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Cruise on Doubtful Sound (part 2)

Tuesday 10th November 2015

semi-overcast 18 °C

Neither of us had a great nights sleep as the bunks were very narrow and it was quite hot and stuffy in our room with no natural ventilation. We had all been warned that the very noisy engines start up just after 6am but this had the advantage of working as an alarm clock. We got up and dressed as quickly as we could and then went up on deck to see the Sound in the early morning light. It was much cloudier than it had been yesterday but there was still a lovely quality to the light and it gave a golden glow where it caught the hillside.

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While we ate a delicious buffet breakfast the captain took us towards to an area of the Sound called Hall Arm. They crew had told us that they were saving the best until last and they were right. The scenery was the most dramatic we had seen and the light only got better. En-route we pulled alongside an island where we saw some more small penguins and then a little while later as if to make the whole scene absolutely perfect we were joined by a large pod of dolphins, including a mother and baby, who swam alongside the boat for ages causing great excitement with everybody on board.

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The crew are all very flexible and if they see some animals or something else of interest they announce it and then happily accommodate people rushing up on deck in the middle of a meal, as was the case this time when we were all still eating breakfast.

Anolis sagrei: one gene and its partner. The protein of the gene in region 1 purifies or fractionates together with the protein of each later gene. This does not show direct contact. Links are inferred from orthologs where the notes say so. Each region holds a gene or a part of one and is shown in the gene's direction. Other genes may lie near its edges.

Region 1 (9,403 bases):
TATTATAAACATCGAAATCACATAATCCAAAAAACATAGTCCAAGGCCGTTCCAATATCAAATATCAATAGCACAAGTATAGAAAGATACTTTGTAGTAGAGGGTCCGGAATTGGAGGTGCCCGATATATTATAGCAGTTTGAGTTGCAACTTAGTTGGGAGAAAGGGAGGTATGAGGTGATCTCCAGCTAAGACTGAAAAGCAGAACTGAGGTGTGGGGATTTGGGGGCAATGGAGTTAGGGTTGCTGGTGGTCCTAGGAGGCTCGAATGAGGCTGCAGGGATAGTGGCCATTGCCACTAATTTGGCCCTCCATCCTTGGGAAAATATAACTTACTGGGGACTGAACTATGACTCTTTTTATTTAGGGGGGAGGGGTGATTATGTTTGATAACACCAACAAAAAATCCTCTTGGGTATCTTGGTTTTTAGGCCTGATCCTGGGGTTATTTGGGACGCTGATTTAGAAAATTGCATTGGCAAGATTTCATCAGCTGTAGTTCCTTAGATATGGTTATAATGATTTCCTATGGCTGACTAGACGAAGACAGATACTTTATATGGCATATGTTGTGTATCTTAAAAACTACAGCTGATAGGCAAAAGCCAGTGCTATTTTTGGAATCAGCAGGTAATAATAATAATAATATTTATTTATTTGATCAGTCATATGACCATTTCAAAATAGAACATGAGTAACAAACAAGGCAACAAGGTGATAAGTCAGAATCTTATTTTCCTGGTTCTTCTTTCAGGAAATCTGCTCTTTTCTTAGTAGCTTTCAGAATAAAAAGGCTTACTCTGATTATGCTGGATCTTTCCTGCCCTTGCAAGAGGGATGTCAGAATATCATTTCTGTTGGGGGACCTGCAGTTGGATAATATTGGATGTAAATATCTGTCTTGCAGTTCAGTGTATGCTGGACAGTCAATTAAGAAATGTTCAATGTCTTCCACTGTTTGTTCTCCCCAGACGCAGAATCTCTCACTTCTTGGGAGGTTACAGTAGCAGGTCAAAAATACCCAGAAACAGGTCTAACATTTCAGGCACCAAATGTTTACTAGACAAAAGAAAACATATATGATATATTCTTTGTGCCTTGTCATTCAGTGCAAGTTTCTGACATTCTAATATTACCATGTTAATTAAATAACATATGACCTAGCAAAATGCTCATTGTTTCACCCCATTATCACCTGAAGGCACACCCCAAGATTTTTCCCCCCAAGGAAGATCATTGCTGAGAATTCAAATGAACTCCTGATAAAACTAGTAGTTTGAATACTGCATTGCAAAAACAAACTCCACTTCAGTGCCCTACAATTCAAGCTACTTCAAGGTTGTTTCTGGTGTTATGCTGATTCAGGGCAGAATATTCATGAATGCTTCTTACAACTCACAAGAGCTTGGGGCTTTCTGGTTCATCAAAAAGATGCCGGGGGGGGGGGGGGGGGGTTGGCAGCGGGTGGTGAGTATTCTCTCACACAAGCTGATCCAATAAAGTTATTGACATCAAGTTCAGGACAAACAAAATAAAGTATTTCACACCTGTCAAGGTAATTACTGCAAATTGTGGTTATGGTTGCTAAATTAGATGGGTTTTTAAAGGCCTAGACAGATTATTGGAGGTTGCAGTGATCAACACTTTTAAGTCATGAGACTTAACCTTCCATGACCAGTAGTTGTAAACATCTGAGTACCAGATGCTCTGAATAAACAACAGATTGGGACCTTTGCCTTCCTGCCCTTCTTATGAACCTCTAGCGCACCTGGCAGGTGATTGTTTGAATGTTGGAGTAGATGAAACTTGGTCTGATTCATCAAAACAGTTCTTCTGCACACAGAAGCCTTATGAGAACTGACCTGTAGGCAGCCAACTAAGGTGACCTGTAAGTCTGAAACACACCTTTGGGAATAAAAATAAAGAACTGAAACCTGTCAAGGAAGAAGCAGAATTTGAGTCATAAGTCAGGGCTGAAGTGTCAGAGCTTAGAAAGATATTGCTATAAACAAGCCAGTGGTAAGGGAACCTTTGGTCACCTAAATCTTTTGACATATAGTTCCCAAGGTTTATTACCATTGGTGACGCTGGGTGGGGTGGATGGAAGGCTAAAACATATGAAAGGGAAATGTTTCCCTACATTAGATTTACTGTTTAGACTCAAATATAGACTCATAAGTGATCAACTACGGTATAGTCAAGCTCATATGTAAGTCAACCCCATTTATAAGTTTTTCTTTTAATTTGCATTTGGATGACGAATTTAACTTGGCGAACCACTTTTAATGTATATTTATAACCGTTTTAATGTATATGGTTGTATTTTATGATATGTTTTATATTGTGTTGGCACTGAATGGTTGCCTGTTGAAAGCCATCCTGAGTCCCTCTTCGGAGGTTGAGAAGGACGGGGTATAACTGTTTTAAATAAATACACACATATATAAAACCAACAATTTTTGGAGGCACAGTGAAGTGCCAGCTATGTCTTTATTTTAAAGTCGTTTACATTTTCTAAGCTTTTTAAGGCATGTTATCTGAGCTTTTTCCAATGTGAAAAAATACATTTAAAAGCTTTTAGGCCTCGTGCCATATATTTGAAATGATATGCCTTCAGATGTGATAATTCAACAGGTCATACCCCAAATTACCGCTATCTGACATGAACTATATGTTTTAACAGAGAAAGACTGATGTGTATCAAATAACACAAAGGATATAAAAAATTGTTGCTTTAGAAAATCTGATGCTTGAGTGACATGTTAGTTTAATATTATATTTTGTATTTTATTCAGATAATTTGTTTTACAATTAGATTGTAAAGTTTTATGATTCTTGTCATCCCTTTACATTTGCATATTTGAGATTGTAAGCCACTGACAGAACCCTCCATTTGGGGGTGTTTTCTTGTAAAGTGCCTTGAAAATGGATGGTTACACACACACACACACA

The water was very calm despite the cloud and few spots of rain which made for wonderful reflections.

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As we entered Hall Arm the cloud started to lift and the grey sky became blue and the sun created patterns of light on the water. For about ten minutes or more the engines were turned off and we were all encouraged to be quiet, turn of our cameras and just listen to the sounds of the fiord.

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I could pick out individual waterfalls and there was lots of bird song. It was incredibly beautiful and peaceful, but eventually the engines had to be restarted and we began to make our way back to Deep Cove and the end of our cruise, whilst still looking at the scenery and vegetation as we went.

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All too soon we were disembarking and getting back on the coach, retracing our steps back over the Wilmot Pass. It had become more wet and windy as we crossed back over Manapouri Lake and so just about everyone sat under cover.

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It was then only a short coach journey to Te Anau where we were spending the next couple of nights. We managed to get dropped off outside our accommodation and were able to check straight in. Later that afternoon we had a look around the town and found a restaurant and had something to eat. After not having a great nights sleep in the boat (but as one of the crew had quite rightly said we hadn't gone to Doubtful Sound for the sleep) we went to bed quite early so as to be ready for another boat trip we had booked for the morning.